|Photo credit:U.S. Army/ Foter.com / Public Domain Mark 1.0|
The promise of social media for business is immense: increased brand awareness and affinity, exponential growth through tacit endorsement ("sharing," "liking" and other forms of "social proof"), and a rich source of customer data. It's no wonder so many companies are jumping into the Social Web.
Some consumer brands have a fun-loving image that easily lends itself to marketing the brand through social media. Other businesses, like banks, have a much more staid brand, which means the free-for-all that is social media can be hazardous to the brand if mis-managed.
The American Banker has compiled its list of the "Seven Biggest Social Media Blunders by Banks," and I must admit, they are perversly entertaining.
The most recent example of a social media disaster was JP Morgan Chase's Twitter Q&A with Vice Chairman Jimmy Lee this week, which used the hashtag #AskJPM. The idea came following JP Morgan's role in the Twitter IPO, and was designed to capitalized on the relationship with Twitter. Disgruntled customers, pranksters and political activists soon inundated the Twitterverse with unwelcome questions, comments and criticisms. JPM cancelled the session abruptly, tweeting, "Bad idea. Back to the drawing board."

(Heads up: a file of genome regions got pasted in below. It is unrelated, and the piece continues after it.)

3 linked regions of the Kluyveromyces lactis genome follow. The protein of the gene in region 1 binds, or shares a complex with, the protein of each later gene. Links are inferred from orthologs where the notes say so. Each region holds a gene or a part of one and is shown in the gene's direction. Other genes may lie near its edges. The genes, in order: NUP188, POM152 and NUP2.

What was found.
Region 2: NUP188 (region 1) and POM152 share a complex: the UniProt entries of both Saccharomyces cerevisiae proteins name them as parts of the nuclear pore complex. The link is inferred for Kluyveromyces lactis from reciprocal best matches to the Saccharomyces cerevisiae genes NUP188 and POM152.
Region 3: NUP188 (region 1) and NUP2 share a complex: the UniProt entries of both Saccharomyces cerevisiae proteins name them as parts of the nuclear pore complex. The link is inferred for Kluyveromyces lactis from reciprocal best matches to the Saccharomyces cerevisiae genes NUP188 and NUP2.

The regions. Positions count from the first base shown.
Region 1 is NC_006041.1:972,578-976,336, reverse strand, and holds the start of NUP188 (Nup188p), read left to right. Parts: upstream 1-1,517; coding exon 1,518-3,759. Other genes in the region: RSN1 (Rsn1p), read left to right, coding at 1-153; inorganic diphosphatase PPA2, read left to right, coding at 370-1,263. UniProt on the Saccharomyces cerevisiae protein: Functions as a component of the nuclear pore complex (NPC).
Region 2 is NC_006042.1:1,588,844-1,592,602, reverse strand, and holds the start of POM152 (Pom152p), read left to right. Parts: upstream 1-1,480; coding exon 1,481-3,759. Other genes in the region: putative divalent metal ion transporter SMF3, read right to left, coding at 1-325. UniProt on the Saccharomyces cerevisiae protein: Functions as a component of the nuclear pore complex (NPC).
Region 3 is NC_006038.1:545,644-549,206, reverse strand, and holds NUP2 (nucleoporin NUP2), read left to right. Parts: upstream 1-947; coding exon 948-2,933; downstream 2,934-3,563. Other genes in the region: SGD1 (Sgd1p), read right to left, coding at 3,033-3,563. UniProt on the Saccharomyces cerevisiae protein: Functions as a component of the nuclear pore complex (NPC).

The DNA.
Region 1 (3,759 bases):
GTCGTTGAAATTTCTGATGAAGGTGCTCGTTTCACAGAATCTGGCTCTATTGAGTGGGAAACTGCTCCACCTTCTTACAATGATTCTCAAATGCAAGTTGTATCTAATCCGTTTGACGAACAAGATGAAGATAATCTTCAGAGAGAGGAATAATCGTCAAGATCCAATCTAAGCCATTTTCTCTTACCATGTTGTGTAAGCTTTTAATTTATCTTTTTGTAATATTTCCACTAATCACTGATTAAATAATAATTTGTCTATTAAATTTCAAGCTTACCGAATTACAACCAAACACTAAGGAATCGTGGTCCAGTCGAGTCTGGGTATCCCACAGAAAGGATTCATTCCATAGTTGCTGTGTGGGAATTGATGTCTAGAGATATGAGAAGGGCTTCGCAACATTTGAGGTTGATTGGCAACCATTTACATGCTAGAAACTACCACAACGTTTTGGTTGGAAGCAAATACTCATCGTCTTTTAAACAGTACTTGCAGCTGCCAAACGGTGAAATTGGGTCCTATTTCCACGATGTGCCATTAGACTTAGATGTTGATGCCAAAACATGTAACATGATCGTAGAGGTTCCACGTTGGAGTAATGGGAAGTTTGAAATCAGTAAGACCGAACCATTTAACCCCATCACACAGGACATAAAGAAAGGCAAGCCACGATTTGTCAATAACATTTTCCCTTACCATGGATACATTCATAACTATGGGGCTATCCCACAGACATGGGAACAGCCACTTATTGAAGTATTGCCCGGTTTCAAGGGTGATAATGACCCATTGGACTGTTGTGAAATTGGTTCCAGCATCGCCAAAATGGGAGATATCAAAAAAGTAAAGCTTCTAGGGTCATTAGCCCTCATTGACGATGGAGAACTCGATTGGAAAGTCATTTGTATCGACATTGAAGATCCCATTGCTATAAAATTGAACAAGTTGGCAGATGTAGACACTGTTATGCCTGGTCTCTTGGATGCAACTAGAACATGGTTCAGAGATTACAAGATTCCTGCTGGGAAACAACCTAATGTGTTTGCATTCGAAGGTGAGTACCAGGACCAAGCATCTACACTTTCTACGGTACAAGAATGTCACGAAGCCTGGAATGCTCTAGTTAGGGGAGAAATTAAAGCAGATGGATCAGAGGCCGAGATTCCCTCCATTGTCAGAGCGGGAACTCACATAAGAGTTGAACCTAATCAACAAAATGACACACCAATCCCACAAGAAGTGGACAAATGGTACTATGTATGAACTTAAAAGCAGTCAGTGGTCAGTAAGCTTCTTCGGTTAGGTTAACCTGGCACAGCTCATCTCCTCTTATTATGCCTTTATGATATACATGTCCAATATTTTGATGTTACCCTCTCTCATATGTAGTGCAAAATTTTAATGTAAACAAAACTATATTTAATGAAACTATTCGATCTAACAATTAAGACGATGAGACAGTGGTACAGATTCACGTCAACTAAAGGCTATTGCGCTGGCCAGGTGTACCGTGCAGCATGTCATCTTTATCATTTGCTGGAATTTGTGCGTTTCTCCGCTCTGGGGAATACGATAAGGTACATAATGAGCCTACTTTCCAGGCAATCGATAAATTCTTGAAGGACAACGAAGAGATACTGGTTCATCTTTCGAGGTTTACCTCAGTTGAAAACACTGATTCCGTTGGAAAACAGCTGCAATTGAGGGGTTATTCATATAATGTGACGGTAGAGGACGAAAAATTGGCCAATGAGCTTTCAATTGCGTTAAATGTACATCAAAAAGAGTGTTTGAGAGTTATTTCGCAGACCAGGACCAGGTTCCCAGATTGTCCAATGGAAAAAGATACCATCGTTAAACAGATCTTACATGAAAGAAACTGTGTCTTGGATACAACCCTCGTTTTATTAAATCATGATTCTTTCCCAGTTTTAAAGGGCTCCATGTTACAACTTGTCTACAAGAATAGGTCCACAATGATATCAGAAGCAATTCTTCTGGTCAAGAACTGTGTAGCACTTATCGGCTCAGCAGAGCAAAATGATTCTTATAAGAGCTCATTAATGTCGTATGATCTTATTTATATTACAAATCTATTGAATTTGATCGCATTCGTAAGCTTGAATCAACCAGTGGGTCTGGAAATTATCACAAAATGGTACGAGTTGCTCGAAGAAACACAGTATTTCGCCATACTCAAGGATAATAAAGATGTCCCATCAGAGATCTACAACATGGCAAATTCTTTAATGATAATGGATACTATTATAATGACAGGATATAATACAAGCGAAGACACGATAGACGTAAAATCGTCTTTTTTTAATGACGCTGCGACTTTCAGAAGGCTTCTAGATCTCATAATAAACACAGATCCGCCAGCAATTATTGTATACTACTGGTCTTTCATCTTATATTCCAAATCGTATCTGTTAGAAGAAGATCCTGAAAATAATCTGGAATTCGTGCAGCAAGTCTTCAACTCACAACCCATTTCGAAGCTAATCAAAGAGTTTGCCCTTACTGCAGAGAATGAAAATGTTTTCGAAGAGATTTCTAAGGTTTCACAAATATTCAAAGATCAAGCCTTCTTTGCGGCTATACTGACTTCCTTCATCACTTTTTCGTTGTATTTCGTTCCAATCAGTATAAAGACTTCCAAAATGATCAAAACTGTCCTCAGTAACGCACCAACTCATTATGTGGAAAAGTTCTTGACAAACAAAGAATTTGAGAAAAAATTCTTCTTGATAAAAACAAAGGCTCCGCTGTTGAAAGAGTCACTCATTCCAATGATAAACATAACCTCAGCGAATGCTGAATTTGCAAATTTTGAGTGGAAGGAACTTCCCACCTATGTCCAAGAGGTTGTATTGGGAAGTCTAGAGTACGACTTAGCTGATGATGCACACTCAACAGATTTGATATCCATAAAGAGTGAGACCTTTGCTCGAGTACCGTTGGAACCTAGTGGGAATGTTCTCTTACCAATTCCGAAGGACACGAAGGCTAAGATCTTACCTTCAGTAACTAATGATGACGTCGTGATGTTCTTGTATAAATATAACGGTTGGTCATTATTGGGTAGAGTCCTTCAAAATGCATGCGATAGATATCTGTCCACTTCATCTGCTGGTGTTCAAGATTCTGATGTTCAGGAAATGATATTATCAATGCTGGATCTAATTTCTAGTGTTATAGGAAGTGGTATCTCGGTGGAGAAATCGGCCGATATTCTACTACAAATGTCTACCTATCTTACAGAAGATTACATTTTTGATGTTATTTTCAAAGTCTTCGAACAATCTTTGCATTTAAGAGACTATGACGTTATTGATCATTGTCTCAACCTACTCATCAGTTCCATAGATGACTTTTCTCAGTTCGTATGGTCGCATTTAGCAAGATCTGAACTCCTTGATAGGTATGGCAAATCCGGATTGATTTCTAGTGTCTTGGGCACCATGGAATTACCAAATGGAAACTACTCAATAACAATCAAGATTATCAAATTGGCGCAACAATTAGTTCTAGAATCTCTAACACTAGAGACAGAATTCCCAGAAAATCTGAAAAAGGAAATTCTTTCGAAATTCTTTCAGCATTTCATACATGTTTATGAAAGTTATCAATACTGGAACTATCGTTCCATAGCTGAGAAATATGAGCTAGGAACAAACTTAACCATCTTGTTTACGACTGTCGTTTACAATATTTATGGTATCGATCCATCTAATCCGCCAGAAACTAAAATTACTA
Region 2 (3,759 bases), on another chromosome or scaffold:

In July, Bank of America goofed after an Occupy Wall Street activist Tweeted a picture of himself being chased by police. BofA's Twitter account responded with the following Tweet: "we're here to help." That led some commenters to remark that it appeared that the bank's Twitter account was being managed by a "robot."
Barclays was criticized for creating a fictional character, "Dan," on its Facebook page, and then "talking down" to him. Critics claimed Barclays appeared to take a condescending attitude towards its customers.
In each of these cases, the root of the problem was a failure to understand the forum and the prevailing sentiments and culture. There is no mathematical formula for success in social media. It is more art than science. Social media is best managed by an individual who is fully engaged in the space, not by a "n00b" (Internet slang for a newbie) or a slow-moving committee. Identifying an employee to manage social media account who has the sound judgement to responsibly manage the brand as well as the social media savvy to read the mood of the medium can be difficult, but is worth the effort.
...and this is to say nothing of the legal and compliance risks implicated by social media (but that's another post)!
The lesson is clear: Banks and other businesses need a savvy guide to navigate the minefield of social media. My advice is to do it right, or don't do it at all.